October 3, 2012
Vermont Yankee sampled the Construction Office Building (COB) well on September 17. Tritium results, reported by Vermont Yankee’s contract laboratory, were all less than the detection limit for all three samples. The detection limits reported were between 511-530 picocuries per liter for tritium.
The Health Department received split samples on September 26. These samples will be tested by the department for tritium, gamma-emitting and hard-to-detect (iron-55, nickel-63 and strontium-90) radionuclides. Results of the samples will be available on our website after the tests are complete.
June 14, 2012
Laboratory analysis of a water sample taken from the Connecticut River near Vermont Yankee on April 25, 2012 has confirmed the presence of tritium at low levels, about 1,000 picocuries per liter (pCi/L). The EPA limit for drinking water is 20,000 pCi/L. There is no threat to human health.
The water was taken at the point where groundwater moves from the bank of the river into the river near GZ-14. This is a groundwater monitoring well situated on Vermont Yankee property near the centerline of the plume of contaminated ground water on the west side of the river. Most samples from the Connecticut River do not have detectable levels of tritium.
This is the third time a sample from the river’s edge near the centerline of the plume had detectable levels of tritium. This indicates that tritium may be detected at this location for some time to come as the plume continues its movement to the river.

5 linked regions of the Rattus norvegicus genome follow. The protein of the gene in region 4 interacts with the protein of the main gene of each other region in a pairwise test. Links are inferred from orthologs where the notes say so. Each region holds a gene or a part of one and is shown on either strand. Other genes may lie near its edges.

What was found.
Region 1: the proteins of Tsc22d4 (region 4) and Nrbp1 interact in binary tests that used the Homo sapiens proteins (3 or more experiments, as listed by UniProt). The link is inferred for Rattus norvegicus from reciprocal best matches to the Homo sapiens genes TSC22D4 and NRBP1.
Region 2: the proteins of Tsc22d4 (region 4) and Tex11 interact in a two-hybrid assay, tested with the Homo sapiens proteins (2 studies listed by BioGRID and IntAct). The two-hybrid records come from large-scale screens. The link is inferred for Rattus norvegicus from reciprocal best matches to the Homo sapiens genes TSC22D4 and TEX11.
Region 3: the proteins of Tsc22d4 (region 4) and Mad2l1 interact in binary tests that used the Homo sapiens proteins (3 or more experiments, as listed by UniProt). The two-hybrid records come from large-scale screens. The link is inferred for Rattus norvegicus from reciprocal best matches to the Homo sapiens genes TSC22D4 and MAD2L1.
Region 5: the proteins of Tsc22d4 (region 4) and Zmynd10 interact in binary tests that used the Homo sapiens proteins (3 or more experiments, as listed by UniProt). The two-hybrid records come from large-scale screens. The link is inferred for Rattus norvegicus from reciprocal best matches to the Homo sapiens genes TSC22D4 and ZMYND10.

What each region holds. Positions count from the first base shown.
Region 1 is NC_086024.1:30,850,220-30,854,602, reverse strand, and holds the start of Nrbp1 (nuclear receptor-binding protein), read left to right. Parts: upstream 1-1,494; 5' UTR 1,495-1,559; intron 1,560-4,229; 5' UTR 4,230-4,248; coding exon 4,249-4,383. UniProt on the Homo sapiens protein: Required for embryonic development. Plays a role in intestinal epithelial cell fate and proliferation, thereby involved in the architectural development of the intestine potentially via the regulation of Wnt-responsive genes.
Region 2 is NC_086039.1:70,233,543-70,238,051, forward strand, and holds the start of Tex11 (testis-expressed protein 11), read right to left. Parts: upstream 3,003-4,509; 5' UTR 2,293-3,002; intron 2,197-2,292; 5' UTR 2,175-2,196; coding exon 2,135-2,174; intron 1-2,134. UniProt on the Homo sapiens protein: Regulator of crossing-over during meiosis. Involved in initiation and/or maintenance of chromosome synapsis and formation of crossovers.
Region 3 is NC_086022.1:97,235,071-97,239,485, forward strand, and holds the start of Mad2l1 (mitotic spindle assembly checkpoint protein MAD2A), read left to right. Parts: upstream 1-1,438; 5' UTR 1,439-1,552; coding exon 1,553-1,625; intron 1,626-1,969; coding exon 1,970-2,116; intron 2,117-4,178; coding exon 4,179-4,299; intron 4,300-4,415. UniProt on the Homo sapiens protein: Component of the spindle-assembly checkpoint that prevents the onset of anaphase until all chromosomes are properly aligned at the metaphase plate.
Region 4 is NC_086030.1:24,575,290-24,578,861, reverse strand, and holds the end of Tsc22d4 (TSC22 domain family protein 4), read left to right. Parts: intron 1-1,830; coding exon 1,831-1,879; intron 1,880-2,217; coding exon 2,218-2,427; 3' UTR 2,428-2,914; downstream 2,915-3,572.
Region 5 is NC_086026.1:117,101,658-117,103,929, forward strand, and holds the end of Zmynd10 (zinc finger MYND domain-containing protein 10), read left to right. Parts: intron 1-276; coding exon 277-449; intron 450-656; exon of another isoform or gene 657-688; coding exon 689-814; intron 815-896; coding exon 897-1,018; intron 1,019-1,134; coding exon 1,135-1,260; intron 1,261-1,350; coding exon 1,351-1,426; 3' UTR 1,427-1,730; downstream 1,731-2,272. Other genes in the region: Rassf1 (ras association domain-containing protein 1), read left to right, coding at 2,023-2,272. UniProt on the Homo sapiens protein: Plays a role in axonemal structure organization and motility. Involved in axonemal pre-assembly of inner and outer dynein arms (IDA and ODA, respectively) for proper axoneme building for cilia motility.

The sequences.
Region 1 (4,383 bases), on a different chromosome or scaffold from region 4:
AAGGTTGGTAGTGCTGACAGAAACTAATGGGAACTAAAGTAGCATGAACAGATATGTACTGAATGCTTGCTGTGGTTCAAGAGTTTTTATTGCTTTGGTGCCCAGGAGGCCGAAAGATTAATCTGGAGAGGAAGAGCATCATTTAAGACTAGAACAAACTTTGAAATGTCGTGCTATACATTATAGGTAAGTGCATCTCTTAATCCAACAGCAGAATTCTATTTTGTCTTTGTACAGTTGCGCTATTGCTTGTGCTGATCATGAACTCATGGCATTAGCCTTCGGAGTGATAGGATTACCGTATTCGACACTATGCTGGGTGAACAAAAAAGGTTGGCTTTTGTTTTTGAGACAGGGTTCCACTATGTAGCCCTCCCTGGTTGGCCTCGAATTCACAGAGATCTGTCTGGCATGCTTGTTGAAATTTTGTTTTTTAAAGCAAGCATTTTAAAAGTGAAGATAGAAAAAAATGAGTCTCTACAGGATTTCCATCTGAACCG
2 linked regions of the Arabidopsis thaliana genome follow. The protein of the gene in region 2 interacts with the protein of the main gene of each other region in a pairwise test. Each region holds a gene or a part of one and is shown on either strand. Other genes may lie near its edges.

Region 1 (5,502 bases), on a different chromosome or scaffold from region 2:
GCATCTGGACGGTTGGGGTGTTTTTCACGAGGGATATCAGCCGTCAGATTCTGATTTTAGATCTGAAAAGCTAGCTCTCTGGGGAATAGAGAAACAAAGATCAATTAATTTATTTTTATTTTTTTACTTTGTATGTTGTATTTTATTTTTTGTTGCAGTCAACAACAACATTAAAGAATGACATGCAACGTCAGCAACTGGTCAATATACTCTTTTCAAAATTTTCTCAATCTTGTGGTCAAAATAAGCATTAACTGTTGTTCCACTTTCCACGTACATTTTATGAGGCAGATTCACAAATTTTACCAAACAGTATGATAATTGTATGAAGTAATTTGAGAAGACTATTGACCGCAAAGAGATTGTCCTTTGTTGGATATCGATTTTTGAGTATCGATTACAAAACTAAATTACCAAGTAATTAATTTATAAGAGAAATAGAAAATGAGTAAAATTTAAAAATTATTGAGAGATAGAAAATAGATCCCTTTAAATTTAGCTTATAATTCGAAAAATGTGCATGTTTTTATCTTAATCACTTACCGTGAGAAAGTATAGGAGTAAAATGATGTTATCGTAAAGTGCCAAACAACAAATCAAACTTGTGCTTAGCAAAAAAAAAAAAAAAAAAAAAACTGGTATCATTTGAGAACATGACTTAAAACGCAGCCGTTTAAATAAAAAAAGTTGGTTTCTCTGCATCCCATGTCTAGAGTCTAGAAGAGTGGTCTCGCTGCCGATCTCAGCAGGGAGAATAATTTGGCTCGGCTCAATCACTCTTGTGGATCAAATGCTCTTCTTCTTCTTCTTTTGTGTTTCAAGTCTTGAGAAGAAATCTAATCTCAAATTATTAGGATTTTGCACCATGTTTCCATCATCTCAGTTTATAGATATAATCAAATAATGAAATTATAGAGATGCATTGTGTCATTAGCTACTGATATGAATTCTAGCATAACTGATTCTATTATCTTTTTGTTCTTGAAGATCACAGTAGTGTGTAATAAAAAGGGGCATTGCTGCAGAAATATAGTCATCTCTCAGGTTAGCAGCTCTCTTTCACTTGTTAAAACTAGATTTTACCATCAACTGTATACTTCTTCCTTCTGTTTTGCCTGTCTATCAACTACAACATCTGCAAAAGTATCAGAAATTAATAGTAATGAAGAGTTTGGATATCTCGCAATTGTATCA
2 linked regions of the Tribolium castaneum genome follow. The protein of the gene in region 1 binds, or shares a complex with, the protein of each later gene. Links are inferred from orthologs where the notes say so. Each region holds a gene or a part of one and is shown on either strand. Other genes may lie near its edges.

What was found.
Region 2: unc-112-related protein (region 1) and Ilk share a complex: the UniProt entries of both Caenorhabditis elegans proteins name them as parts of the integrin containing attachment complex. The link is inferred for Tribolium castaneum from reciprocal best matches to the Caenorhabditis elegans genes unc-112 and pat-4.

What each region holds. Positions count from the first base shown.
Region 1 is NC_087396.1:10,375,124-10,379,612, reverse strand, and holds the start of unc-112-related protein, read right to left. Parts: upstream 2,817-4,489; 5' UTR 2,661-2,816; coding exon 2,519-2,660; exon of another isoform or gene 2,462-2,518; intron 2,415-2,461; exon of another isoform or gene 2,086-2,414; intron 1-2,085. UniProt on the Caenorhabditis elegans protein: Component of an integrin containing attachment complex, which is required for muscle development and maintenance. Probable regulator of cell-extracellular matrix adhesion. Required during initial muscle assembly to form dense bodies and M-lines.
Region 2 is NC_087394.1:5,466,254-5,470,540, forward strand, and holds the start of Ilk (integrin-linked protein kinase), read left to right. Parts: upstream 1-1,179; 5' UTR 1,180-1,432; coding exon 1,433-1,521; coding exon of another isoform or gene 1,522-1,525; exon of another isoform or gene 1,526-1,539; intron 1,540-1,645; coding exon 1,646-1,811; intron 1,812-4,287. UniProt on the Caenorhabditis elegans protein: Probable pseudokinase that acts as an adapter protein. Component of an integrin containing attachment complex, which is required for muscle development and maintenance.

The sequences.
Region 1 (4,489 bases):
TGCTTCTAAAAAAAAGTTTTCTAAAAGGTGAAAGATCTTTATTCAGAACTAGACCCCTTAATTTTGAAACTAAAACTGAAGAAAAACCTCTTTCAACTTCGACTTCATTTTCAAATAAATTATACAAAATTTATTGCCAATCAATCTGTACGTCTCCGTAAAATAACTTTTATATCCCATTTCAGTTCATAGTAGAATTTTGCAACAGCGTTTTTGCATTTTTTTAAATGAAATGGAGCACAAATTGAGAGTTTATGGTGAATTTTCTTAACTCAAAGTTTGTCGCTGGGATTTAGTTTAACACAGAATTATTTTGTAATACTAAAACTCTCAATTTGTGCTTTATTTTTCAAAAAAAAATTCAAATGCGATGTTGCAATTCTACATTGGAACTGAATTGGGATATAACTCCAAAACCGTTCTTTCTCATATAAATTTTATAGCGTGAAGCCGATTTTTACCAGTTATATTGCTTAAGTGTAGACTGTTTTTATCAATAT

Tritium levels in groundwater monitoring wells are decreasing. Highest levels detected in these wells are between 50,000 and 80,000 pCi/L at wells GZ-14S, 15 and 22D. These are wells that previously had tritium measurements as high as 500,000 to 900,000 pCi/L in 2011.
February 7, 2012
Updated Feb. 10, 2012: replaced preliminary data comparison with final.
Lake Carmi - Connecticut River Fish Data Comparison
Fish Data Comparison: Lake Carmi - Connecticut River
Results of fish collected from Lake Carmi in 2011 show the levels of radioactive materials, both naturally-occurring and human-made were similar to those in fish collected from the Connecticut River in 2010 and 2011. Low levels of cesium-137 and naturally-occurring potassium-40 were found in all the fish tested, in both edible and inedible (bone, guts) portions. Low levels of strontium-90 were found only in the inedible portion of the fish.
Lake Carmi was selected as a collection site because the Department of Fish and Wildlife was already sampling the lake at a time when we needed samples from water unaffected by nuclear power plants.
The Lake Carmi fish provide a baseline measure of radioactive materials that are expected as a result of historical above-ground weapons testing and global nuclear incidents. The levels of radioactive materials are similar to what has been documented in the U.S. diet and do not pose a health risk.
Laboratory test results and analyses related to the investigation, including the preliminary fish test results comparison, can be found at: http://healthvermont.gov/enviro/rad/yankee/laboratory_testing.aspx
January 11, 2012
2010 Surveillance Report Available Online
The Department of Health 2010 Vermont Yankee Surveillance Report details more than 3,200 separate measurements of more than 1,600 samples of air, water, milk, soil, vegetation, sediment and fish taken during the year at the Vermont Yankee site boundary (property line), on-site at Vermont Yankee, from the Connecticut River, and from the towns surrounding the station. The 2010 test results and analyses related to the Health Department's tritium investigation are included in this report.